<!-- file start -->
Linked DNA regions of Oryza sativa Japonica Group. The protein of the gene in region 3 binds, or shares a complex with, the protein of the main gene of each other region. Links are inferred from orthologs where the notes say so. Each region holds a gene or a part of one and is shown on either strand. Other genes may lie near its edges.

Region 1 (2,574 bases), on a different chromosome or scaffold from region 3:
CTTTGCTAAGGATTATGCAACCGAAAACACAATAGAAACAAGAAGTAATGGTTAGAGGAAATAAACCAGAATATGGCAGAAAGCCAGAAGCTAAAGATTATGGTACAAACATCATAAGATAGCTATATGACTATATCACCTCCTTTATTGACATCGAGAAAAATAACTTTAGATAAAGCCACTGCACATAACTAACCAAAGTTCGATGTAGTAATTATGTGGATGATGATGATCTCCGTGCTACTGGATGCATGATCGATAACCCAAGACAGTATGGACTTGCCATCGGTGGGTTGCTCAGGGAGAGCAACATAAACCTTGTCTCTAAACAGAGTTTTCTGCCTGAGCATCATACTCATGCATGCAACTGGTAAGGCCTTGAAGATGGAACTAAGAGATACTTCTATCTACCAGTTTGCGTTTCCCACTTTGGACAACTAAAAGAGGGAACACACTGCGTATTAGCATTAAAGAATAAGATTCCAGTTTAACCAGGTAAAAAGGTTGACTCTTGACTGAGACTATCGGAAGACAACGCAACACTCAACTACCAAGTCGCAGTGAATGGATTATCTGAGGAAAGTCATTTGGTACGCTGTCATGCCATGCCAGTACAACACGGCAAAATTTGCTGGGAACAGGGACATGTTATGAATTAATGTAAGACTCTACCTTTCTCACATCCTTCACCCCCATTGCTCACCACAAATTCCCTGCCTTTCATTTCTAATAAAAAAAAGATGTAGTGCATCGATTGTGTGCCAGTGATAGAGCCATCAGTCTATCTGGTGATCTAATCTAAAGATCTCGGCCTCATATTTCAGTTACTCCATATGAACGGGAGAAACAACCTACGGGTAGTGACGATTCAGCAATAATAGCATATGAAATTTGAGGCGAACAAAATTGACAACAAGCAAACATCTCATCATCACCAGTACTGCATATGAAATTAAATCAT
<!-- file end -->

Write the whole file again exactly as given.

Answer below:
Linked DNA regions of Oryza sativa Japonica Group. The protein of the gene in region 3 binds, or shares a complex with, the protein of the main gene of each other region. Links are inferred from orthologs where the notes say so. Each region holds a gene or a part of one and is shown on either strand. Other genes may lie near its edges.

Region 1 (2,574 bases), on a different chromosome or scaffold from region 3:
CTTTGCTAAGGATTATGCAACCGAAAACACAATAGAAACAAGAAGTAATGGTTAGAGGAAATAAACCAGAATATGGCAGAAAGCCAGAAGCTAAAGATTATGGTACAAACATCATAAGATAGCTATATGACTATATCACCTCCTTTATTGACATCGAGAAAAATAACTTTAGATAAAGCCACTGCACATAACTAACCAAAGTTCGATGTAGTAATTATGTGGATGATGATGATCTCCGTGCTACTGGATGCATGATCGATAACCCAAGACAGTATGGACTTGCCATCGGTGGGTTGCTCAGGGAGAGCAACATAAACCTTGTCTCTAAACAGAGTTTTCTGCCTGAGCATCATACTCATGCATGCAACTGGTAAGGCCTTGAAGATGGAACTAAGAGATACTTCTATCTACCAGTTTGCGTTTCCCACTTTGGACAACTAAAAGAGGGAACACACTGCGTATTAGCATTAAAGAATAAGATTCCAGTTTAACCAGGTAAAAAGGTTGACTCTTGACTGAGACTATCGGAAGACAACGCAACACTCAACTACCAAGTCGCAGTGAATGGATTATCTGAGGAAAGTCATTTGGTACGCTGTCATGCCATGCCAGTACAACACGGCAAAATTTGCTGGGAACAGGGACATGTTATGAATTAATGTAAGACTCTACCTTTCTCACATCCTTCACCCCCATTGCTCACCACAAATTCCCTGCCTTTCATTTCTAATAAAAAAAAGATGTAGTGCATCGATTGTGTGCCAGTGATAGAGCCATCAGTCTATCTGGTGATCTAATCTAAAGATCTCGGCCTCATATTTCAGTTACTCCATATGAACGGGAGAAACAACCTACGGGTAGTGACGATTCAGCAATAATAGCATATGAAATTTGAGGCGAACAAAATTGACAACAAGCAAACATCTCATCATCACCAGTACTGCATATGAAATTAAATCAT